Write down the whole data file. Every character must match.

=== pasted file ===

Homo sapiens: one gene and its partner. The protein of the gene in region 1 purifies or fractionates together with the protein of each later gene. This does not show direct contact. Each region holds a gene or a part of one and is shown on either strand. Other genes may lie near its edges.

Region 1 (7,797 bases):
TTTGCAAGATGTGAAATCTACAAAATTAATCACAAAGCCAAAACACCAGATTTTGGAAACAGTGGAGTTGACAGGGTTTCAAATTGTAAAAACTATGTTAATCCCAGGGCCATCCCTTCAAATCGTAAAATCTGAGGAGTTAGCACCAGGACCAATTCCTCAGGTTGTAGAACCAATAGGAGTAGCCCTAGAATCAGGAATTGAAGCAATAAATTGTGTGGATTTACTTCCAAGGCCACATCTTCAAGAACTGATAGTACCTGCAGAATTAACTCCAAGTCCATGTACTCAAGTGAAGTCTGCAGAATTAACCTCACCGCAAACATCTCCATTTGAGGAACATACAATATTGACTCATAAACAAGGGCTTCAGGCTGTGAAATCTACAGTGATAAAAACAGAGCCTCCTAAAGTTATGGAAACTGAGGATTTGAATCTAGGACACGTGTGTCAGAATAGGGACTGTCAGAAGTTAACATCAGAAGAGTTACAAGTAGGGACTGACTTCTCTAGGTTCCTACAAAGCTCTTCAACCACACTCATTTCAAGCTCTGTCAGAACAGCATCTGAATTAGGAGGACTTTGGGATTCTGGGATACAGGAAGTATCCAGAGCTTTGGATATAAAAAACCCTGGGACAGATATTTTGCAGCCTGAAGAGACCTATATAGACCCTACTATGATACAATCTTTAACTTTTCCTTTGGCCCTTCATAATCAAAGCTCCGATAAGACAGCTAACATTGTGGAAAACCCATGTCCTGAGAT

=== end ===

Homo sapiens: one gene and its partner. The protein of the gene in region 1 purifies or fractionates together with the protein of each later gene. This does not show direct contact. Each region holds a gene or a part of one and is shown on either strand. Other genes may lie near its edges.

Region 1 (7,797 bases):
TTTGCAAGATGTGAAATCTACAAAATTAATCACAAAGCCAAAACACCAGATTTTGGAAACAGTGGAGTTGACAGGGTTTCAAATTGTAAAAACTATGTTAATCCCAGGGCCATCCCTTCAAATCGTAAAATCTGAGGAGTTAGCACCAGGACCAATTCCTCAGGTTGTAGAACCAATAGGAGTAGCCCTAGAATCAGGAATTGAAGCAATAAATTGTGTGGATTTACTTCCAAGGCCACATCTTCAAGAACTGATAGTACCTGCAGAATTAACTCCAAGTCCATGTACTCAAGTGAAGTCTGCAGAATTAACCTCACCGCAAACATCTCCATTTGAGGAACATACAATATTGACTCATAAACAAGGGCTTCAGGCTGTGAAATCTACAGTGATAAAAACAGAGCCTCCTAAAGTTATGGAAACTGAGGATTTGAATCTAGGACACGTGTGTCAGAATAGGGACTGTCAGAAGTTAACATCAGAAGAGTTACAAGTAGGGACTGACTTCTCTAGGTTCCTACAAAGCTCTTCAACCACACTCATTTCAAGCTCTGTCAGAACAGCATCTGAATTAGGAGGACTTTGGGATTCTGGGATACAGGAAGTATCCAGAGCTTTGGATATAAAAAACCCTGGGACAGATATTTTGCAGCCTGAAGAGACCTATATAGACCCTACTATGATACAATCTTTAACTTTTCCTTTGGCCCTTCATAATCAAAGCTCCGATAAGACAGCTAACATTGTGGAAAACCCATGTCCTGAGAT